22 APRIL 1966

Page 3

A DUTCHMAN AND HIS WIFE were banned from attending church

The Spectator

for the sin of buying a tele- vision set, it was denied that Mrs Jacqueline Kennedy is to become engaged to the Spanish Ambassador to the Vatican, and Miss Barbra Streisand...

Portrait of the Week

The Spectator

ON MONDAY the new Members began swearing in, Dr Horace King was re-elected Speaker and on Thursday the Queen opened the new ses- sion, the sixteenth of her reign. The Leader of...

MR IAN SMITH made a dawn broadcast in Rhodesia admitting

The Spectator

that there was no immedi- ate prospect of receiving oil through Beira and announcing the closure of the residual British mission in Salisbury. Rhodesia, however, con- tinued to...

Creeping Devaluation

The Spectator

I T is widely supposed that the present Government, whatever mistakes it may make in the management of the nation's finances, is at least trying to run the eco- nomy in a new...

*Ma - tot Friday April 22 1966

The Spectator

Page 4


The Spectator

The Enochs of the Left By ALAN WATKINS M R HAROLD WILSON is said to hold the view that if he fell under the proverbial political bus, his successor would be Mr James...

To Lucasta, Going to the Polls

The Spectator

'Son, if you want to represent people you must love them first.'—Advice given by his father to the young Lyndon Johnson at the commence- ment of his career. Tell me not (Sweet)...

Page 5


The Spectator

Liberty's Muddy Fountain By LUDOVIC KENNEDY IKE some hidden but slowly festering sore, of L i whose existence we have all been aware for some time, the evidence in the Moors...

Page 6


The Spectator

All Are Guilty By TIBOR SZAMUELY A DREI SINYAVSKY and 1 were students together at Moscow University in 1948-50: he at the Philological, and 1 at the Historical Faculty....


The Spectator

An Academy Goes to War From MURRAY KEMPTON NEW PORK HE higher learning in America accepted its I social responsibilities in the 'thirties, its military responsibilities in...

Page 7

How Relevant is the Budget?

The Spectator

By WILFRED BECKERMAN rr'llERE is a danger that, in about two weeks' I time, commentators on the budget will have nothing more interesting to say than whether it provides the...

Page 8

Shadow Ministries

The Spectator

Everyone—except those in a position to do something about it—agrees that the reform of Parliament, and in particular the growth of specialist, professionally staffed,...

Spectator's Notebook

The Spectator

It's good, too, to see Mr Quintin Hogg, a humane man, as Shadow Home Secretary: a thoroughly worthy opponent for Mr Roy Jen- kins. With the loss of so much of the old guard (and...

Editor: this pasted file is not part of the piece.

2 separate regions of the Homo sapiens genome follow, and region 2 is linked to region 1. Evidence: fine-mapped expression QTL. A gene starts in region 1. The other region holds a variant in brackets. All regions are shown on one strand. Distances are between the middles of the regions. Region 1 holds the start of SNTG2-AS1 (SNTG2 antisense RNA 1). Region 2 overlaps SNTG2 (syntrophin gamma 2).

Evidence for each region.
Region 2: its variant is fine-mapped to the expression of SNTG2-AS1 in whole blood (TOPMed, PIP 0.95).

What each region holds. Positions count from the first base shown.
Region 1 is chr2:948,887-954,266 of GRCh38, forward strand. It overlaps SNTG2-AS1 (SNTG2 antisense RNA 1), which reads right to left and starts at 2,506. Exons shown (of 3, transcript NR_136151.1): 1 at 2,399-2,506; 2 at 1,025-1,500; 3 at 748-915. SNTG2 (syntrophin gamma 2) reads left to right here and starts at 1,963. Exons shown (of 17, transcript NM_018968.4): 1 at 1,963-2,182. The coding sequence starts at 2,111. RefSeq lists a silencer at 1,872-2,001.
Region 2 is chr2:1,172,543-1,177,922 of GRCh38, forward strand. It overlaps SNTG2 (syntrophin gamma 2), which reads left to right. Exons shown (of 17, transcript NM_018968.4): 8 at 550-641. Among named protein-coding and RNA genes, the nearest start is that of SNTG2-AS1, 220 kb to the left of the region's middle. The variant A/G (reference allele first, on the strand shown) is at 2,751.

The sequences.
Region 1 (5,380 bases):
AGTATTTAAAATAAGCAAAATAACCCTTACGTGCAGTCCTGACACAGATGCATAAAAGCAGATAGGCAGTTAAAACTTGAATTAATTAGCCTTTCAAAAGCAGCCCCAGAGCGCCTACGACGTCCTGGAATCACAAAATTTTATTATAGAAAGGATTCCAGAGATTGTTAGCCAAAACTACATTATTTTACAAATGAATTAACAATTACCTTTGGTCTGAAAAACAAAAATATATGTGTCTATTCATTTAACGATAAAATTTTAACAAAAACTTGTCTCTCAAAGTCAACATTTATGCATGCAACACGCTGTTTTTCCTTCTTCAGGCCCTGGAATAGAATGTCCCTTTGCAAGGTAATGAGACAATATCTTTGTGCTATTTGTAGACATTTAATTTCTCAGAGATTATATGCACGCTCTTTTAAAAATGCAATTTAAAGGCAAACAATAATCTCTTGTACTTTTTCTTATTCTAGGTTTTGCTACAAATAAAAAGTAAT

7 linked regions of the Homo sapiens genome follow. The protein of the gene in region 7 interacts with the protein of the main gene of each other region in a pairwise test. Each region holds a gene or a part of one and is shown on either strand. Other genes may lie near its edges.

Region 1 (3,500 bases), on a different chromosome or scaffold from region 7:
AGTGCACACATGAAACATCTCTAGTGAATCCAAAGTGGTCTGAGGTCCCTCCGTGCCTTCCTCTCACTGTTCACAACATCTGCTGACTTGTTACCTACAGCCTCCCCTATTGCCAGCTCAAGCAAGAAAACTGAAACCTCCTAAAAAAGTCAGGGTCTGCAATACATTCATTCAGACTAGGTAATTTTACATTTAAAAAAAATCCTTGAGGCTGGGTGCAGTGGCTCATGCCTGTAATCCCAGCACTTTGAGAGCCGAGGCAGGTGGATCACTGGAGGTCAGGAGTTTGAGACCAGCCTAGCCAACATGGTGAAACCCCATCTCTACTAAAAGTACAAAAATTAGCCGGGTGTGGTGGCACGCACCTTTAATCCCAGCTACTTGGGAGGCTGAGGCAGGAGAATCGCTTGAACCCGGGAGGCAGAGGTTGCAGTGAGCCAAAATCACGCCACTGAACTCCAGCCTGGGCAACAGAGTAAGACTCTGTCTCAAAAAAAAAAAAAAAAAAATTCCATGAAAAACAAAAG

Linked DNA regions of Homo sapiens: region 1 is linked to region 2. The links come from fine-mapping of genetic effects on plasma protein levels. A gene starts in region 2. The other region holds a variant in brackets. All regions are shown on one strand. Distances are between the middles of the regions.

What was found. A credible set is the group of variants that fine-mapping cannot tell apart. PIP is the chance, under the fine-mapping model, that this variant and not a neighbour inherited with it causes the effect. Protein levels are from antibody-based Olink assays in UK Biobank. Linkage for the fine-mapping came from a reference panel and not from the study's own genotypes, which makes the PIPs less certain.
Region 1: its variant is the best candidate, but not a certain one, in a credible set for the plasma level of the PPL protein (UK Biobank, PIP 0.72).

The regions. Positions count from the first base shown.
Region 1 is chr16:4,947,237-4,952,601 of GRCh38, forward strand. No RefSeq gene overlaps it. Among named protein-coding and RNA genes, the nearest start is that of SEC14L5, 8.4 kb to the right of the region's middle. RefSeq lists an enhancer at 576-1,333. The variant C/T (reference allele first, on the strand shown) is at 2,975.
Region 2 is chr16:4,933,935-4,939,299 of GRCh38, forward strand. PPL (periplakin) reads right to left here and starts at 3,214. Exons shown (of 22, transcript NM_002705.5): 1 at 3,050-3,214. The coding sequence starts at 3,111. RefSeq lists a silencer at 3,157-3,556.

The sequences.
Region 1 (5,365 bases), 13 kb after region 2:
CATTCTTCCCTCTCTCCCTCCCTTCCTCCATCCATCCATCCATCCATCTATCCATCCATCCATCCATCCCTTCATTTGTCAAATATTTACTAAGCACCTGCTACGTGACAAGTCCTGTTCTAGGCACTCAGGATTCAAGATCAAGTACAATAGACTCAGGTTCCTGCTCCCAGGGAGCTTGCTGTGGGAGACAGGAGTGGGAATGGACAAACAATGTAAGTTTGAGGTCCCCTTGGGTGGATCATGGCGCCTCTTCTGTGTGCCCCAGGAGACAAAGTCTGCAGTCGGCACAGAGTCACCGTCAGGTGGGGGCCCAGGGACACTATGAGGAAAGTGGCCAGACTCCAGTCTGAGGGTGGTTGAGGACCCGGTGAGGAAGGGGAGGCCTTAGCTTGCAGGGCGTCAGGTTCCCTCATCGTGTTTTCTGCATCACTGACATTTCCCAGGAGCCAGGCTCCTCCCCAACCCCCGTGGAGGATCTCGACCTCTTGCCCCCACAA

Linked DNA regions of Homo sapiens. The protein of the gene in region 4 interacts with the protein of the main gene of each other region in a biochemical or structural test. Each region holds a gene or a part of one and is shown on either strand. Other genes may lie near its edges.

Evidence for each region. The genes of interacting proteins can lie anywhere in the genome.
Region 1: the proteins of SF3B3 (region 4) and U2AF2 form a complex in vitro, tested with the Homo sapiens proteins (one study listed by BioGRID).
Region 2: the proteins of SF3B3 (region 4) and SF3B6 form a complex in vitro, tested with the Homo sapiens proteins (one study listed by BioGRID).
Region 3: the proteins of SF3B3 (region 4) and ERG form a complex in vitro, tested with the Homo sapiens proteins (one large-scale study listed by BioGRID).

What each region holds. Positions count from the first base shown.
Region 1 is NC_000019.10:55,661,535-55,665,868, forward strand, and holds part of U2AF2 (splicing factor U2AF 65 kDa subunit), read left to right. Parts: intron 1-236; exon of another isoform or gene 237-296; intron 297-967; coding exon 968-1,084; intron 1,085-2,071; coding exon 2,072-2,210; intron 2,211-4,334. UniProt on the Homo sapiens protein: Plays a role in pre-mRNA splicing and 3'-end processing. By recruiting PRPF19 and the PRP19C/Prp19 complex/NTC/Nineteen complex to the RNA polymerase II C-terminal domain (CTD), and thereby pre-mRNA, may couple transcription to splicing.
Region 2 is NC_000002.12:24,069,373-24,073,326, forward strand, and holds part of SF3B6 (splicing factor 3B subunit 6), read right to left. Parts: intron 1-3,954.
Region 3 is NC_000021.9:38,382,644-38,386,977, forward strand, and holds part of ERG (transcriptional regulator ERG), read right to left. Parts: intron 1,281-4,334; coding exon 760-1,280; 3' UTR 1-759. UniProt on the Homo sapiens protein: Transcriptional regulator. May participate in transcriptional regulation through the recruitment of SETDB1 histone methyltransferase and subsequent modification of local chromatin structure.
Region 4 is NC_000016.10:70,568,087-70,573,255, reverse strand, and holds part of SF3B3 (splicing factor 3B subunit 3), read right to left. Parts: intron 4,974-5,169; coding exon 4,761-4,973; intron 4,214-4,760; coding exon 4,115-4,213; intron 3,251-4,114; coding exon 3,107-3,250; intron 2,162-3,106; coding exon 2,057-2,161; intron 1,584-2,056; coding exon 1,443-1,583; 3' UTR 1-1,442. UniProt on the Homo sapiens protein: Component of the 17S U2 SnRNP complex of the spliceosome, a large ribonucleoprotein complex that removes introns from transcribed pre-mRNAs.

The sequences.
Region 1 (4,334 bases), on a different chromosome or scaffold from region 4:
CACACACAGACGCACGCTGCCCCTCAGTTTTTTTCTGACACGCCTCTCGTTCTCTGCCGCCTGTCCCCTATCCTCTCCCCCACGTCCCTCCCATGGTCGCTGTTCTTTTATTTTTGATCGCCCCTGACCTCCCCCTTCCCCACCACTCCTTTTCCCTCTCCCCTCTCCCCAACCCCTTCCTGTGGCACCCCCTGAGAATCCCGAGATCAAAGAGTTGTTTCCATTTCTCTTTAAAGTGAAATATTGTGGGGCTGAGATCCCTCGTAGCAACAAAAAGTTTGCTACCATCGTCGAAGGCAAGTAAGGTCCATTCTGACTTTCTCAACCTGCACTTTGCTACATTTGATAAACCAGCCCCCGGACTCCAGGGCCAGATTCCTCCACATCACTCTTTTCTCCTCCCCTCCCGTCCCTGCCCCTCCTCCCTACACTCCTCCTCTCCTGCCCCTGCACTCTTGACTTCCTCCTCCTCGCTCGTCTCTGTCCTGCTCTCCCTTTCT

The Press 'Verwoerd warns on Gold' ran the main head-

The Spectator

line in last Tuesday's Daily Express : 'South Africa has issued a grim warning.to Britain on the havoc that would hit world gold markets. in- cluding London, if trade sanctions...

Ten Per Cent Like Mr Harold Wilson, I've been caught

The Spectator

by the Ten Per Cent Census. Happily, all the form- filling has at least been made relatively easy thanks to Somerset House's ingenious crib: a facsimile census form, all...

Page 9

Rhodesia: The Road to Ruin By SIR EDGAR WHITEHEAD

The Spectator

Tr is now just over five months since the Rho- idesian government made its unilateral declaration of independence It is just over three months since Mr Wilson told the...


The Spectator

Instant Zen By JOI-IN ROWAN WILSON T ()Nice knew a man who was an alcoholic. After la while he grew alarmed at his state of health and tried to cure himself, unwisely, by...

Page 10


The Spectator

Sensual Pleasures By ALAN BRIEN I'vn always thought my- self, in a quiet way, some kind of connoisseur of 'sensual pleasure. There seems to me hardly any activity, if savoured...

Page 11

BBC Impartiality

The Spectator

SIR,—An error in stating the broadcast time has enabled the BBC to produce an analysis of a French-language broadcast quite different from the one of which I complain. This is...

Stabat Mater

The Spectator

SIR,—I'm" interested to read that Rossini's Stahel! Mater has got a riveting grip on you ('Spectator's Notebook,' April 8), but horrified that the recording you've gone and...

Dearer and Dearer Money

The Spectator

Sta,—As one who bears some responsibility for the memorandum recently submitted to the Chancellor by the Wider Share Ownership Council, I hope Mr Nicholas Davenport is right in...

A Word to Mr Hollis

The Spectator

Sta,—The best of verse will surely jar If Pennsylvania's known as Pa. For over here, as all will say. _Pennsylvania's called—pee-ay., 'JAW(' MEREDITH 1015 W. Cherry Hill...

Dybbukism and the US Intellectual

The Spectator

SIR,—My -book Starting Out in the Thirties, so crudely made an excuse for an attack on 'New York Intellectuals' by Mr Arnold Beichman of New York. is not—as the unwary reader of...

SIR,—After eleven years and the death of his victim, Alan

The Spectator

Brien is disposed to retract his words and to write appreciatively of Evelyn Waugh. While in this retrospective and penitent mood, is he prepared also to review his opinions on...

Evelyn Waugh

The Spectator

Sis.- -If I were an effective writer there is one task I would like to undertake: that of refuting the popular impression of Evelyn Waugh having been an idolater of the...

F ',it: Jack Longland, Thomas W. Gadd, ,V,vt W. Rogers,

The Spectator

Henry Jones. John Biggs- . i3on, MP, David Meredith. Alfred Kazin, M ft. Thompson. E. W. I. Palamountain, L. G. Pine, Charles Hamblett. In Defence of Oxbridge Sts.-1 find it...

Atomic Diplomacy SIR.—Reviewin g Atomic Diplomacy: Hiroshima and Potsdam, by Gar